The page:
Preventing the institutionalization of people with dementia and Assessing an assisted-living or long-term care institution

Date added: December 23, 2022
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In a 2021 poll by the National Institute on Aging, 97% of Canadian seniors said they did not want to live in a long-term-care facility (a nursing home). Many long-term-care residents do not need to be in institutions, whose numerous drawbacks were exposed during the COVID-19 pandemic. Residents are there because they cannot receive enough homecare to allow them to remain in their homes, family members providing unpaid care are no longer able to do so, or because they, their family members, and even professionals, are not aware of alternatives to institutions. This document contains a three-step guide to meeting the needs of people with dementia, while supporting them in making decisions about their options. The first step is to look for services people can receive in their homes, along with supports for care partners. If those services do not meet the person’s needs, the second step is to look for small, non-institutional housing in the person’s community that provides 24-hour support. If this option is unavailable, only then does the third step, considering an institution, come into play. The guide provides questions that people with dementia and their care partners can ask when assessing an assisted-living or long-term-care facility.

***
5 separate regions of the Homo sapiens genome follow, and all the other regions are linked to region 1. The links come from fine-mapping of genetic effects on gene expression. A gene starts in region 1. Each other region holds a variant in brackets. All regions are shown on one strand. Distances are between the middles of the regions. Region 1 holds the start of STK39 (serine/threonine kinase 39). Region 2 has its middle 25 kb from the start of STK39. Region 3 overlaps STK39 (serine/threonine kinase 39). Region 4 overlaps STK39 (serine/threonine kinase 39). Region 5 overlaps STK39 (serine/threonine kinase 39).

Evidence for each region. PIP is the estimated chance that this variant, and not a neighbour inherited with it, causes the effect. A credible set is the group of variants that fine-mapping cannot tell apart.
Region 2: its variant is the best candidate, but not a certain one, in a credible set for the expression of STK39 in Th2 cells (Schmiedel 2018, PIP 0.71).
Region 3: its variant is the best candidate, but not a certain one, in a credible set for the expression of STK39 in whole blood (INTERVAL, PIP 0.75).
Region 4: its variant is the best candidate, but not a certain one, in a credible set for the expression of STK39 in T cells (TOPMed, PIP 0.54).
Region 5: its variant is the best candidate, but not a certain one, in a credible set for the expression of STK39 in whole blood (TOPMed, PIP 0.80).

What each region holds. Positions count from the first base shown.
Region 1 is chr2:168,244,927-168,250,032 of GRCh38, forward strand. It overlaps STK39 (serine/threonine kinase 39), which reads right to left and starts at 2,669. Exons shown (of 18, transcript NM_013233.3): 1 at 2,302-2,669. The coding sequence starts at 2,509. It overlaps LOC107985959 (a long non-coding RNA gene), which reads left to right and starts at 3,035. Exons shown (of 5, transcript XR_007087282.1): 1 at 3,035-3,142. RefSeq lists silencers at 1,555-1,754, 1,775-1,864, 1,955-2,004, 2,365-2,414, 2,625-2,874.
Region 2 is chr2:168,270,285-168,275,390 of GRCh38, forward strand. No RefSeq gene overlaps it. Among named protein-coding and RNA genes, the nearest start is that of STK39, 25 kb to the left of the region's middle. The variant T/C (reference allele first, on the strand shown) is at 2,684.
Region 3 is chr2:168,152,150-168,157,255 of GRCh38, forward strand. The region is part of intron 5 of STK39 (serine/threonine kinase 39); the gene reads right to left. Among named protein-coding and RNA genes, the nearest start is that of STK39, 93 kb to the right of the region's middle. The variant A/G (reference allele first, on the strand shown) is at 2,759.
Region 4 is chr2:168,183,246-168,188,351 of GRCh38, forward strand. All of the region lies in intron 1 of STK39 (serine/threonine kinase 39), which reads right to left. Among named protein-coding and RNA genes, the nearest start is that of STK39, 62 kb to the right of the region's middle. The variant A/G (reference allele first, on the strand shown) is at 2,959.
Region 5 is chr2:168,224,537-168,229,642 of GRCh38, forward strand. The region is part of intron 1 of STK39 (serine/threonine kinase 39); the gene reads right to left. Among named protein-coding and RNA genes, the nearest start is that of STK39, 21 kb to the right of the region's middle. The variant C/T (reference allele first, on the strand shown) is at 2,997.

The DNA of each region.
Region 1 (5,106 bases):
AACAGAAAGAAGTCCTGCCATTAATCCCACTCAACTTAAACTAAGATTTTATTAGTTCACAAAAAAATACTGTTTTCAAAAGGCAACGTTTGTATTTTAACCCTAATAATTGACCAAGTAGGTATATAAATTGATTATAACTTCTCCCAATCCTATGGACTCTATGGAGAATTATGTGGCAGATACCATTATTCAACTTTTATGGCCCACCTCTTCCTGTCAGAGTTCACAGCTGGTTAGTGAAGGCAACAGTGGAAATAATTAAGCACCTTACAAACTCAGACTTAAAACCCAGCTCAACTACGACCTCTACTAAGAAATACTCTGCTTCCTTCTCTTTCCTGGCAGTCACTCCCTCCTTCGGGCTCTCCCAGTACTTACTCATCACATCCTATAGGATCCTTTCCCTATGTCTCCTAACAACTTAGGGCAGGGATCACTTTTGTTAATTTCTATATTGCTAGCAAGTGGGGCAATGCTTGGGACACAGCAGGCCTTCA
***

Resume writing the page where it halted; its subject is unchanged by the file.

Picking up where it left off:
September 2022